But the balance of probability suggests they’ll strike it down. A Supreme Court ruling in the mid-’90s is instructive here. The Constitution also lays out the age and residency qualifications for members of Congress, and in 1992, Arkansas voters amended their state constitution to bar candidates from the ballot for the U.S. House if they already served three terms and from the U.S. Senate if they already served two terms. There was a loophole of sorts: Prospective lawmakers could still win as write-in candidates, as Trump could in this scenario. Three years later, the Supreme Court struck down the amendment in U.S. Term Limits Inc. v. Thornton.

“First, we conclude that the power to add qualifications is not within the ‘original powers’ of the states, and thus is not reserved to the states by the Tenth Amendment,” Justice John Paul Stevens wrote for the majority. “Second, even if states possessed some original power in this area, we conclude that the Framers intended the Constitution to be the exclusive source of qualifications for members of Congress, and that the Framers thereby ‘divested’ states of any power to add qualifications.” The ruling itself only applies to congressional candidates, but it’s not hard to imagine that its logic could also apply to presidential candidates.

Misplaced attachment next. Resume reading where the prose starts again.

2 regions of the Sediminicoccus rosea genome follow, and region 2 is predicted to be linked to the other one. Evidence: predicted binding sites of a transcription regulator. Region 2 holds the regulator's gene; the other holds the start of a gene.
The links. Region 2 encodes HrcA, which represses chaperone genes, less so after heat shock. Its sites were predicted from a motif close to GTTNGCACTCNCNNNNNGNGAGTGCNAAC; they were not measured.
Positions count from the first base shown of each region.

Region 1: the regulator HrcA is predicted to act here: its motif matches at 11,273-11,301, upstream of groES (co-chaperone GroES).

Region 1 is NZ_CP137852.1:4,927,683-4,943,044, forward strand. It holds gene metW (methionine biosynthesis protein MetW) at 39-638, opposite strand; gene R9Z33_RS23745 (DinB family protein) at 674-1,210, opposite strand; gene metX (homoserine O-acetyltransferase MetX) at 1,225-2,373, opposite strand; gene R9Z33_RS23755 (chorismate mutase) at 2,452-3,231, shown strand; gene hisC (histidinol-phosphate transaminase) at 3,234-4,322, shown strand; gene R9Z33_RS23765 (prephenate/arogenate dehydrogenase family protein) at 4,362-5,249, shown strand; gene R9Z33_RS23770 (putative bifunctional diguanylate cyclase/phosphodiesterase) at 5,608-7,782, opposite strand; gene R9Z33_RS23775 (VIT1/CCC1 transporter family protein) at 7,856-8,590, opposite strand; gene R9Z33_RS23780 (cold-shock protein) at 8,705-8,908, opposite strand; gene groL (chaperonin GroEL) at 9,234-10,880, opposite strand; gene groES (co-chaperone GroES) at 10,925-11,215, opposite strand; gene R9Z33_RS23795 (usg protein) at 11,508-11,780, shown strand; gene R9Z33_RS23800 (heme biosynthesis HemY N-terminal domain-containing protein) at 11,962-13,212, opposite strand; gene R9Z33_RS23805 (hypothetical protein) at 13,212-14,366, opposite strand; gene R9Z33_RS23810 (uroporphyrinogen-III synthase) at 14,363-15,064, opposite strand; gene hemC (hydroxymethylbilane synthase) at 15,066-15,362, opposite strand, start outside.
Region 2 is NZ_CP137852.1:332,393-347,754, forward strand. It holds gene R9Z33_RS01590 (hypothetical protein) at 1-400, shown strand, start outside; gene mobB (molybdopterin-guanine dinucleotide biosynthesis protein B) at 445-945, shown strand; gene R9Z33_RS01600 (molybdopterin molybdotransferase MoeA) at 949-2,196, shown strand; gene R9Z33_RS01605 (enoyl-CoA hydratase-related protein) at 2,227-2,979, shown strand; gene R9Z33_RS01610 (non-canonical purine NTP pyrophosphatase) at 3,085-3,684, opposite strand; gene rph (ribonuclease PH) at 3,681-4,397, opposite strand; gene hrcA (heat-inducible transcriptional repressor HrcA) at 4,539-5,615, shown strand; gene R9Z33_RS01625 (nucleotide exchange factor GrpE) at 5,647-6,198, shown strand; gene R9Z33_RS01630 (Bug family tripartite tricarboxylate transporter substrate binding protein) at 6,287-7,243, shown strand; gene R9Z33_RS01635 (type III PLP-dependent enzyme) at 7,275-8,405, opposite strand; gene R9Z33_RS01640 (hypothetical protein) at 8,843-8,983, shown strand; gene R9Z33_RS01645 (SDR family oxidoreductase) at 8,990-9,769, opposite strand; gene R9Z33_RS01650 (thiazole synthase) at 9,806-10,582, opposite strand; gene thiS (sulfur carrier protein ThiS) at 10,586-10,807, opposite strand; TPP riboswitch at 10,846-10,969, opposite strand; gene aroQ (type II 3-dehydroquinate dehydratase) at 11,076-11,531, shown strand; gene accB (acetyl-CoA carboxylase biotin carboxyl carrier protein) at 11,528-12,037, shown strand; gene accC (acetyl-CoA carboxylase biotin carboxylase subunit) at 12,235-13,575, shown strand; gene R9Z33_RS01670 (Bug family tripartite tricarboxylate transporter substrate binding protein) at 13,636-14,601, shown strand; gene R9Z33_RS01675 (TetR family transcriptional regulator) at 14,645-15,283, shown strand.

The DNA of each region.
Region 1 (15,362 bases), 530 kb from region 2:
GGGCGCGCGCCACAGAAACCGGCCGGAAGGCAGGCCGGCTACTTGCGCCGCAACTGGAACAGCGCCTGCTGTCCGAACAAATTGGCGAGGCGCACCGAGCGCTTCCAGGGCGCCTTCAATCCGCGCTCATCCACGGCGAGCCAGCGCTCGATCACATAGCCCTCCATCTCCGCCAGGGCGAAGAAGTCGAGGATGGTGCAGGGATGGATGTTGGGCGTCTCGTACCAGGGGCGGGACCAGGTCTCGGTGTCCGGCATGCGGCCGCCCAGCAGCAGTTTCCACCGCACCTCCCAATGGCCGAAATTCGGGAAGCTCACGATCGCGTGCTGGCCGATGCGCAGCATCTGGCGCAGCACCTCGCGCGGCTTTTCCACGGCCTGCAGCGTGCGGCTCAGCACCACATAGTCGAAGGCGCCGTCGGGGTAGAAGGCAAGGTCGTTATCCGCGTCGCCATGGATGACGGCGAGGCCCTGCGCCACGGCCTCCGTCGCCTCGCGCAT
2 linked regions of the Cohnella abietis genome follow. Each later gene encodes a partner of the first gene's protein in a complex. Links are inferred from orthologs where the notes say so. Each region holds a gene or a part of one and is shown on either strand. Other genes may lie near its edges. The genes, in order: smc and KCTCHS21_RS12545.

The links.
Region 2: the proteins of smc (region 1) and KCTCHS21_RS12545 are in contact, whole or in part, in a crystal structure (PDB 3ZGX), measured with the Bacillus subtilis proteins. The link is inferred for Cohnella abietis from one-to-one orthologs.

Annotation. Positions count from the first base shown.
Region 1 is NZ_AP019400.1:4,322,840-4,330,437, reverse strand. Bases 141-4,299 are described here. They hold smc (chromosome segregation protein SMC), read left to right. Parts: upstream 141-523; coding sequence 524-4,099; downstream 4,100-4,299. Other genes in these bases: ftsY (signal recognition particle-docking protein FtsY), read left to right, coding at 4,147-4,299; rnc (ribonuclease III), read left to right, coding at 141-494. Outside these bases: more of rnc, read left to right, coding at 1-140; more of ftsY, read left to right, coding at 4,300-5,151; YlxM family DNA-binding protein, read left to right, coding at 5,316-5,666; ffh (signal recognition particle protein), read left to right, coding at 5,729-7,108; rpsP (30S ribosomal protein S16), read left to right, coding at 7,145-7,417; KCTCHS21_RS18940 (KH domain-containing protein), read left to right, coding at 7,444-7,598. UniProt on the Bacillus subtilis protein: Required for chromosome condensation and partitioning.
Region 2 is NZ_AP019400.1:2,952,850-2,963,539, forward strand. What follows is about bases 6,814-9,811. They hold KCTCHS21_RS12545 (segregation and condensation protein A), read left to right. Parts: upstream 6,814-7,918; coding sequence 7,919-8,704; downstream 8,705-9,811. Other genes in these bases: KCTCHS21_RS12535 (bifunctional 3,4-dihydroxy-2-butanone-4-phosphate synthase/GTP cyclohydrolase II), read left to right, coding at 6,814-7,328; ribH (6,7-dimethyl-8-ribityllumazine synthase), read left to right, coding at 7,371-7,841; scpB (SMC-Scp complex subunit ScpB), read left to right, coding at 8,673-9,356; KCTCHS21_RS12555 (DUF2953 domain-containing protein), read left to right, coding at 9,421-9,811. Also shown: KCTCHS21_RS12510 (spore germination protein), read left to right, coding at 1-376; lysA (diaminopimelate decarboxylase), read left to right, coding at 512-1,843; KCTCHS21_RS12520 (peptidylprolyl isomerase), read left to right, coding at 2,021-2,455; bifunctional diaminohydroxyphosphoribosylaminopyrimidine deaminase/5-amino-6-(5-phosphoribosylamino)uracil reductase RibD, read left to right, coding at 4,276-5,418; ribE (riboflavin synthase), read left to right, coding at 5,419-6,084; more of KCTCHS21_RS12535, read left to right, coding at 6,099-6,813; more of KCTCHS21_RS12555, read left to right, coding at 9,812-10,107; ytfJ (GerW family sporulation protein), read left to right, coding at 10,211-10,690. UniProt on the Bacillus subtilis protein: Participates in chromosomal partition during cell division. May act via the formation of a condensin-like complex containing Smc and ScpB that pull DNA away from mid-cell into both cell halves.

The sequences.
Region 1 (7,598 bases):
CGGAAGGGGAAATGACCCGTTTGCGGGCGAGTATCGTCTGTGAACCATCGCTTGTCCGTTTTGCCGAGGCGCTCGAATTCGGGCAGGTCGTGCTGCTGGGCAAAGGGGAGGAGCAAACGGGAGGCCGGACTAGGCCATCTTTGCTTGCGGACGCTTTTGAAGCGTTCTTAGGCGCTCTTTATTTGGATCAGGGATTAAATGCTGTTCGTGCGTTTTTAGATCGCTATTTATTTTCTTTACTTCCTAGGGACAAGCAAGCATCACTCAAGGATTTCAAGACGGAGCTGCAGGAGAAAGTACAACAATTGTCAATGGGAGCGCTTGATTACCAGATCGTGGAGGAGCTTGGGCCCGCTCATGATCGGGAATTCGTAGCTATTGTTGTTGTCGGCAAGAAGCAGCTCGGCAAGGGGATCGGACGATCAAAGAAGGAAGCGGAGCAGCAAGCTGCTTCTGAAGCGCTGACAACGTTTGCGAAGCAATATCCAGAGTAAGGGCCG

California has not yet filed its reply to either of the lawsuits. But some law professors have already risen to its defense in other arenas. “A critical difference is that, in Thornton, the state completely barred a candidate from being on the ballot if he or she had exceeded the term limits specified by Arkansas law,” Erwin Chemerinsky, the dean of the UC Berkeley law school, wrote in a Los Angeles Times op-ed last month. “SB 27 allows candidates to be on the ballot so long as they meet an additional simple requirement that almost all presidential candidates already do: disclosing tax returns.”

That interpretation is far from universal, even among other liberal legal scholars. “Some are convinced because they believe the state has a legitimate interest in assuring the integrity of the process, or transparency about the candidates,” Lawrence Lessig, a Harvard University law professor, wrote last month. “But again, no one doubts that there is such an interest. The only question is whether that interest can be pursued by conditioning access to the ballot.” Given Thornton and other precedents, Lessig concluded that it couldn’t. “The qualifications in the constitution are both the floor and the ceiling,” he explained. “No state has the power to add to those, however good the reason.”